On this Breast Cancer Awareness Month, it should be remembered that one in eight women will develop breast cancer in her lifetime1. And one informed woman is twice as aware!
Although it is not known precisely what causes breast cancer, it is established that there are risk factors: those that are non-modifiable and therefore beyond our control and those that are modifiable and often linked to lifestyle habits.
Among the non-modifiable factors, research has shown that estrogen and progesterone (sex hormones that play an important role in many stages of a woman’s life) are often implicated in several common and well-known types of breast cancer. For example, prolonged exposure to these hormones may increase the risk of developing the disease: having your first periods before the age of 12, advanced age pregnancy, not breastfeeding, menopause after 55, and so on.
On the other hand, it is possible to reduce one’s risk by adopting healthy lifestyle habits (modifiable factors) such as regular physical activity, limited alcohol consumption, and not smoking. Although there is no guarantee of protection, these are ways to limit risks while improving physical and mental well-being! Learn more here about breast cancer risk factors.
So then, how is breast cancer detected?
By becoming your own breast expert!
Breast observation starts with knowing your breast area, from collarbone to armpit, including nodes, breast and nipple. This knowledge is essential for detecting potential breast cancer. Who hasn’t heard of the lump detected while showering? This is obviously the most well-known sign. However, breast cancer can manifest itself in other ways. So you should look out for other signs and symptoms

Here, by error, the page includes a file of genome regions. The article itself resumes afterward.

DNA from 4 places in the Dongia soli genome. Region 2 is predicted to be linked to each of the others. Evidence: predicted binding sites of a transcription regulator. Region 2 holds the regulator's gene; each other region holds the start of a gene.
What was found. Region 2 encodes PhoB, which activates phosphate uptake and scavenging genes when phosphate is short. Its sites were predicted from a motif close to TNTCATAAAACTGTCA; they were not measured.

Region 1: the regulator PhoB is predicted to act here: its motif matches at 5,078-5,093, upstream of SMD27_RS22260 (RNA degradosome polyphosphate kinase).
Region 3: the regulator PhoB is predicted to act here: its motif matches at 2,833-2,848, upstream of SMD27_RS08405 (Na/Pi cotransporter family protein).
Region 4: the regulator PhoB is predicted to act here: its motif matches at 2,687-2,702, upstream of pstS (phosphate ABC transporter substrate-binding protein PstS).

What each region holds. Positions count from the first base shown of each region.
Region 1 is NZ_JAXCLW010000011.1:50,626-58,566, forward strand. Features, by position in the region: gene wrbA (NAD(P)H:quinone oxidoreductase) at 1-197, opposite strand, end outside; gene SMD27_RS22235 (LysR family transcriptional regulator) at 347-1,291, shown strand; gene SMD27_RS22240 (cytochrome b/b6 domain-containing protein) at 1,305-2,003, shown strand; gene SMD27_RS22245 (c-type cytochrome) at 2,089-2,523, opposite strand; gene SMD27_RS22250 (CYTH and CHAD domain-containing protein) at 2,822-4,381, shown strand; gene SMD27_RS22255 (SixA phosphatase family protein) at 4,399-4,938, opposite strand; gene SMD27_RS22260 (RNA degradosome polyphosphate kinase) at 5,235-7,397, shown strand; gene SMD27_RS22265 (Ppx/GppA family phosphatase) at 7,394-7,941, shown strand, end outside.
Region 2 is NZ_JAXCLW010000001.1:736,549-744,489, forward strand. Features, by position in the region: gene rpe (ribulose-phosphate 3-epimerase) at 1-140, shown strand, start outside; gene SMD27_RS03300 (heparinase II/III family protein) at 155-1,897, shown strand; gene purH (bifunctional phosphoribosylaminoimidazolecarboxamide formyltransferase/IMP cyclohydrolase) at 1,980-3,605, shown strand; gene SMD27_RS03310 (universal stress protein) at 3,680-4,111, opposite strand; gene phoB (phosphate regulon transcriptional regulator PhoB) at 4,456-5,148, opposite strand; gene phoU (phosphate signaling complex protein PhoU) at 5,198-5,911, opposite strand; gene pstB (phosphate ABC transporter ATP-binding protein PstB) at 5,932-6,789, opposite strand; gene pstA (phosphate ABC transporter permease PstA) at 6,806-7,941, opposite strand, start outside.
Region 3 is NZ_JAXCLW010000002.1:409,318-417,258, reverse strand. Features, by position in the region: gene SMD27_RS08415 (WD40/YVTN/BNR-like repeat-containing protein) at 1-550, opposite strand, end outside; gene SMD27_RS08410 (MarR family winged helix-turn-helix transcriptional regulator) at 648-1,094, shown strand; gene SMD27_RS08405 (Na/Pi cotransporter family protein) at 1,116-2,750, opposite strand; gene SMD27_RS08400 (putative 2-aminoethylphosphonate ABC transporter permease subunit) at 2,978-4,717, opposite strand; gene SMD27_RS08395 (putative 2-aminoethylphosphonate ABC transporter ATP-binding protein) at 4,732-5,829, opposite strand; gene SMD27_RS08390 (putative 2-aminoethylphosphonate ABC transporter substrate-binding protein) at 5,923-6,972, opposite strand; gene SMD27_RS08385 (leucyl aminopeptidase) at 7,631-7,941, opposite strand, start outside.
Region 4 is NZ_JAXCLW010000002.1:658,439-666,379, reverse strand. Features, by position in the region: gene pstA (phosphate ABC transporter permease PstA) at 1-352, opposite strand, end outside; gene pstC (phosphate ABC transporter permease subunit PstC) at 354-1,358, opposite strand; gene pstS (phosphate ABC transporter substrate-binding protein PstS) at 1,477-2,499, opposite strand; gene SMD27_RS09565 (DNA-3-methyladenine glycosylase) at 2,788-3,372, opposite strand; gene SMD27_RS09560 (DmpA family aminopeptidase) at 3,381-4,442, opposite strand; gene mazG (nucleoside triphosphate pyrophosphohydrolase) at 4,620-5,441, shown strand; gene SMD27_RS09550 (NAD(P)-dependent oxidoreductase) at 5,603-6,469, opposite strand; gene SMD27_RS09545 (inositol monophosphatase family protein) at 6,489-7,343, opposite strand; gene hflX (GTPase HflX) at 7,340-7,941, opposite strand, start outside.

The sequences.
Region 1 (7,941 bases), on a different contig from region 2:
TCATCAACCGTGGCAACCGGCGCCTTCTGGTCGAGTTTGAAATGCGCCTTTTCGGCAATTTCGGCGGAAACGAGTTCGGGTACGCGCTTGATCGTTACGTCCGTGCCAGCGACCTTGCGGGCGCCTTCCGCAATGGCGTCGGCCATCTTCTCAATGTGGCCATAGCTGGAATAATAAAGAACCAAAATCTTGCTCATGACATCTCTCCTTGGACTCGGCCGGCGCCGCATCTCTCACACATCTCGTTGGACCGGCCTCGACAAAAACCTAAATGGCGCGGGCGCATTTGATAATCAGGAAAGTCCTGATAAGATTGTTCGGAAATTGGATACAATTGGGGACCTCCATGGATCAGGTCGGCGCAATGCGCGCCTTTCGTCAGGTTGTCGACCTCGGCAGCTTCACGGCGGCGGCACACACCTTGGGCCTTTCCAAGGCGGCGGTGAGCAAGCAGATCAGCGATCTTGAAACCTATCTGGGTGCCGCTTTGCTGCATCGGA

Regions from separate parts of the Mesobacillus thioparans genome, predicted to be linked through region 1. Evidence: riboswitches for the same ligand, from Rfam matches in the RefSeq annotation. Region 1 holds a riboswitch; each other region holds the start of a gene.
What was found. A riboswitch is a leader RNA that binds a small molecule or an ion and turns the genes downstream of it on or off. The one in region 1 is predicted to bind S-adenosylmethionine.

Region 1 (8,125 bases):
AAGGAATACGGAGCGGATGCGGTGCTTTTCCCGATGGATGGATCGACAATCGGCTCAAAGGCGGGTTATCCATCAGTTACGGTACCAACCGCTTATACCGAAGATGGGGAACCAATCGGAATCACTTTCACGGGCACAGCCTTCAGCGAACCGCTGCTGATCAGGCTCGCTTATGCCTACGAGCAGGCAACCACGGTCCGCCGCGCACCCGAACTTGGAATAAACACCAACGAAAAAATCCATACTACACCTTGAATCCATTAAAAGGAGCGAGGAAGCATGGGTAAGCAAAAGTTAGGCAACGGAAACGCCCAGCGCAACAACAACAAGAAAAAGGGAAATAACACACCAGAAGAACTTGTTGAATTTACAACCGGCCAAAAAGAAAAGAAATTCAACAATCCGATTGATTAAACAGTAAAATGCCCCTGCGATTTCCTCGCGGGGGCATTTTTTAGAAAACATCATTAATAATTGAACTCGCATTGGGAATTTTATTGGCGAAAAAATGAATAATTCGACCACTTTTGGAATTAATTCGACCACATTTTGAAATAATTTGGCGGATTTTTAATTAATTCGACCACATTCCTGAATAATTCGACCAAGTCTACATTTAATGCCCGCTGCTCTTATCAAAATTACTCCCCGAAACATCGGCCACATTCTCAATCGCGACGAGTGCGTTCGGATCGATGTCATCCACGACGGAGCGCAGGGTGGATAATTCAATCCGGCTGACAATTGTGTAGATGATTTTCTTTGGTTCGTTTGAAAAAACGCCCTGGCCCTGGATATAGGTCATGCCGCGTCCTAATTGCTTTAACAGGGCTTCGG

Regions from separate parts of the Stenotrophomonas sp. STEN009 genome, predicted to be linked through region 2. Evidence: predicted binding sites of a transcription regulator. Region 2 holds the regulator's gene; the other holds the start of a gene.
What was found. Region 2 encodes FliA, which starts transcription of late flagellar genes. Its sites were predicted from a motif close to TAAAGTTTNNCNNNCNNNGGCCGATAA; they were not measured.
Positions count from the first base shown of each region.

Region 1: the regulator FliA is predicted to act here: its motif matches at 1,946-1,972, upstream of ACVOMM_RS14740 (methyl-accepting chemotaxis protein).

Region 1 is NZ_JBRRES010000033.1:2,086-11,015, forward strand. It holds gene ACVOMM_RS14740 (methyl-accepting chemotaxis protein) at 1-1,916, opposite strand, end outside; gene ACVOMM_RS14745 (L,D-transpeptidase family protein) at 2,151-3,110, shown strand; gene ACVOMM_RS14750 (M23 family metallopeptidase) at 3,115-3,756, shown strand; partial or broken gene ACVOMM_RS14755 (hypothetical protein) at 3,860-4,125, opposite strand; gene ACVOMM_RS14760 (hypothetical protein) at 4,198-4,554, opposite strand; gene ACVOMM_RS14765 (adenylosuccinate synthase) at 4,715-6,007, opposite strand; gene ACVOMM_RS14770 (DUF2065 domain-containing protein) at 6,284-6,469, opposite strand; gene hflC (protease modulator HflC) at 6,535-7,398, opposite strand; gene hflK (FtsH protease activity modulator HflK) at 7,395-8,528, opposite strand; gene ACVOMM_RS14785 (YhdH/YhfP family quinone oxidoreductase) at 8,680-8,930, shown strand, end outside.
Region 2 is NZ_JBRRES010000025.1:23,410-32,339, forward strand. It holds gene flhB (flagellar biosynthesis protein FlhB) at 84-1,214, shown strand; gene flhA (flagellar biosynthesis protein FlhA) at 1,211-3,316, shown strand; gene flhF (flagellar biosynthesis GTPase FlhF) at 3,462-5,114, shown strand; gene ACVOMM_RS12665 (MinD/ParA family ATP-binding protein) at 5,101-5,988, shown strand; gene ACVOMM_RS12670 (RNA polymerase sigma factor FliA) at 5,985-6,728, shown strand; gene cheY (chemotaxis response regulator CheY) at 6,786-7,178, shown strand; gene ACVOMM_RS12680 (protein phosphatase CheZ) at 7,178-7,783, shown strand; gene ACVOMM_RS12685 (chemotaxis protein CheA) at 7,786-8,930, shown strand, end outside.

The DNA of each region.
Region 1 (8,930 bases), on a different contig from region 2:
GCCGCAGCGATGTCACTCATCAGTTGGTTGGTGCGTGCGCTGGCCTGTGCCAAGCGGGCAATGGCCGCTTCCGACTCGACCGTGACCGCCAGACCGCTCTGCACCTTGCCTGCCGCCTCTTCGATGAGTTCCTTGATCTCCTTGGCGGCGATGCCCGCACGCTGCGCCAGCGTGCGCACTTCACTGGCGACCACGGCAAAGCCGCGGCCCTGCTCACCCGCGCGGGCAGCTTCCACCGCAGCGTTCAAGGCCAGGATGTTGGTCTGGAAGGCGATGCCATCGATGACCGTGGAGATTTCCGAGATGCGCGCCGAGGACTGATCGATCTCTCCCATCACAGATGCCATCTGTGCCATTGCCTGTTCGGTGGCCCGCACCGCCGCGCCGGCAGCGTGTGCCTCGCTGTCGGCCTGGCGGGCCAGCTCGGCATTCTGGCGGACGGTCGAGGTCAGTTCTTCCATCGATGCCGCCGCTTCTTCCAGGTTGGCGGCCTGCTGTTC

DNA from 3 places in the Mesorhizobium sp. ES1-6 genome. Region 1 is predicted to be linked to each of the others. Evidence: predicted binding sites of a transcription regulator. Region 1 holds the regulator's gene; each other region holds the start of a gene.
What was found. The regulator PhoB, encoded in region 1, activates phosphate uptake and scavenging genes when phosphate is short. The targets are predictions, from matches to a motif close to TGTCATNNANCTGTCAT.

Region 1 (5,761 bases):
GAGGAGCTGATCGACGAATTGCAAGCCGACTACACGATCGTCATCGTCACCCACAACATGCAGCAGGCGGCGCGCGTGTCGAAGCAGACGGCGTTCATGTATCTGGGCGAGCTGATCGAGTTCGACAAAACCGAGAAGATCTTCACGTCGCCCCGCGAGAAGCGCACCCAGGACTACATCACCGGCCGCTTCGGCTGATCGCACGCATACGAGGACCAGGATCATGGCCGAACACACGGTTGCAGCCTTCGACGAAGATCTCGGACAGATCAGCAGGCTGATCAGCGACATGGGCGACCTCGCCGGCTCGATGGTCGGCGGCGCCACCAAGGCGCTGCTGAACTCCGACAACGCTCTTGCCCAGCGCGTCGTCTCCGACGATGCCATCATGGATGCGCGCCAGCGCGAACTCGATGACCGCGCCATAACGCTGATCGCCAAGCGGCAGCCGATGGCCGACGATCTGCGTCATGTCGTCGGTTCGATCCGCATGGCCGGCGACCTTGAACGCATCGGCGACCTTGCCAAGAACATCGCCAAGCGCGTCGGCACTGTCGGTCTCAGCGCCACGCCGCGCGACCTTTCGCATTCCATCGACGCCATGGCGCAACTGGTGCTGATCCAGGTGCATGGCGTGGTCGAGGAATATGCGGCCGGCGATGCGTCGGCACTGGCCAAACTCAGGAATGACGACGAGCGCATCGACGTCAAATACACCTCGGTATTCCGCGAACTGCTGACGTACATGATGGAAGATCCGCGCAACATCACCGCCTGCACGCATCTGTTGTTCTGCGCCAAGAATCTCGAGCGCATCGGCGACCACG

- Changes in breast size or shape,
- Dimples or folds in the skin of a breast,
- Redness, swelling or increased warmth in a breast,
- Persistent itching,
- Nipple retraction (turned inward),
- Crusting or scaling nipple (small flakes of skin that fall off).
Go here to learn more about breast observation.
To put it simply, there are two words to remember about such changes: new and persistent. It is of course possible for your breasts to be more sensitive before your period: this is a normal and recurring change. But if you wake up one morning with a redness on one breast that wasn’t there the day before, and it doesn’t go away, it’s a sign that something is wrong. Learn here how to do your breast self-observation thoroughly with our guide.
What to do if you detect something
The first and most important thing to do is to contact your family doctor, even if you are frightened that it may be cancer. Rest assured, most breast symptoms turn out to be benign, but when in doubt it is very important to check. Remember that early detection of breast cancer means a better prognosis for recovery!
We invite you to call our information and help line at the first symptom that worries you: 1 855 561-PINK. One of our specialists will answer you confidentially and will be able to guide you.
1 “Breast cancer statistics | Inform me.” Ruban rose (blog). Viewed on September 22, 2021, https://rubanrose.org/en/inform-me/all-about-cancer/breast-cancer-statistics.
Ruban rose. “Male breast cancer| Inform me.” Viewed September 22. 2021, https://rubanrose.org/en/inform-me/all-about-cancer/male-breast-cancer.
Ruban rose. “Breast cancer screening and risk factors | Inform me.” Viewed September 22. 2021, https://rubanrose.org/en/inform-me/all-about-cancer/screening-and-risk-factors.
Ruban rose. “Breast cancer statistics | Inform me.” Viewed September 22. 2021, https://rubanrose.org/en/inform-me/all-about-cancer/breast-cancer-statistics.